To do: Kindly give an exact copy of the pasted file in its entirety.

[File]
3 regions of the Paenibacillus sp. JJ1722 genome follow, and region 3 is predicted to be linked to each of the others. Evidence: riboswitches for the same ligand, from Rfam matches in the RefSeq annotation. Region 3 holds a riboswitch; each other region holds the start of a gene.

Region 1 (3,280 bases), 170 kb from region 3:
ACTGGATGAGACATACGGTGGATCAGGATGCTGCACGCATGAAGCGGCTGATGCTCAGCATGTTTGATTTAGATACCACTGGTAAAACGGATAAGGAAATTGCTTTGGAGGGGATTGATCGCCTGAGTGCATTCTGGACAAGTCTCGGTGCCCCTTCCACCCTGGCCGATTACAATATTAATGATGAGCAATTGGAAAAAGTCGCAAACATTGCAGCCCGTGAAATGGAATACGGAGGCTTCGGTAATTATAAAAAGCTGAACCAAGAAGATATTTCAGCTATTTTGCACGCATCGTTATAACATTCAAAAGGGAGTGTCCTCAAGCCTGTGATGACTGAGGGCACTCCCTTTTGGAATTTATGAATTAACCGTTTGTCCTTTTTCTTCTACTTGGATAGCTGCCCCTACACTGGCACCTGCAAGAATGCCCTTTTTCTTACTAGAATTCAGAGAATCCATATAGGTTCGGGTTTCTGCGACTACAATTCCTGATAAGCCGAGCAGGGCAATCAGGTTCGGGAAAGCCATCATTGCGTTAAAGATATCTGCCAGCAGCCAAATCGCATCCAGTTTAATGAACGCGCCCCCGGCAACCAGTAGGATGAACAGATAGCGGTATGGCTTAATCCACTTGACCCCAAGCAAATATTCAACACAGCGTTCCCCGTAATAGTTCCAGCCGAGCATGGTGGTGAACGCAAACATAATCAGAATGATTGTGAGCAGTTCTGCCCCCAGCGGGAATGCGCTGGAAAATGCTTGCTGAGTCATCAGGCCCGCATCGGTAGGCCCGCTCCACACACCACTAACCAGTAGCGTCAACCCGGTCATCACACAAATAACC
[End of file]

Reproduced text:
3 regions of the Paenibacillus sp. JJ1722 genome follow, and region 3 is predicted to be linked to each of the others. Evidence: riboswitches for the same ligand, from Rfam matches in the RefSeq annotation. Region 3 holds a riboswitch; each other region holds the start of a gene.

Region 1 (3,280 bases), 170 kb from region 3:
ACTGGATGAGACATACGGTGGATCAGGATGCTGCACGCATGAAGCGGCTGATGCTCAGCATGTTTGATTTAGATACCACTGGTAAAACGGATAAGGAAATTGCTTTGGAGGGGATTGATCGCCTGAGTGCATTCTGGACAAGTCTCGGTGCCCCTTCCACCCTGGCCGATTACAATATTAATGATGAGCAATTGGAAAAAGTCGCAAACATTGCAGCCCGTGAAATGGAATACGGAGGCTTCGGTAATTATAAAAAGCTGAACCAAGAAGATATTTCAGCTATTTTGCACGCATCGTTATAACATTCAAAAGGGAGTGTCCTCAAGCCTGTGATGACTGAGGGCACTCCCTTTTGGAATTTATGAATTAACCGTTTGTCCTTTTTCTTCTACTTGGATAGCTGCCCCTACACTGGCACCTGCAAGAATGCCCTTTTTCTTACTAGAATTCAGAGAATCCATATAGGTTCGGGTTTCTGCGACTACAATTCCTGATAAGCCGAGCAGGGCAATCAGGTTCGGGAAAGCCATCATTGCGTTAAAGATATCTGCCAGCAGCCAAATCGCATCCAGTTTAATGAACGCGCCCCCGGCAACCAGTAGGATGAACAGATAGCGGTATGGCTTAATCCACTTGACCCCAAGCAAATATTCAACACAGCGTTCCCCGTAATAGTTCCAGCCGAGCATGGTGGTGAACGCAAACATAATCAGAATGATTGTGAGCAGTTCTGCCCCCAGCGGGAATGCGCTGGAAAATGCTTGCTGAGTCATCAGGCCCGCATCGGTAGGCCCGCTCCACACACCACTAACCAGTAGCGTCAACCCGGTCATCACACAAATAACC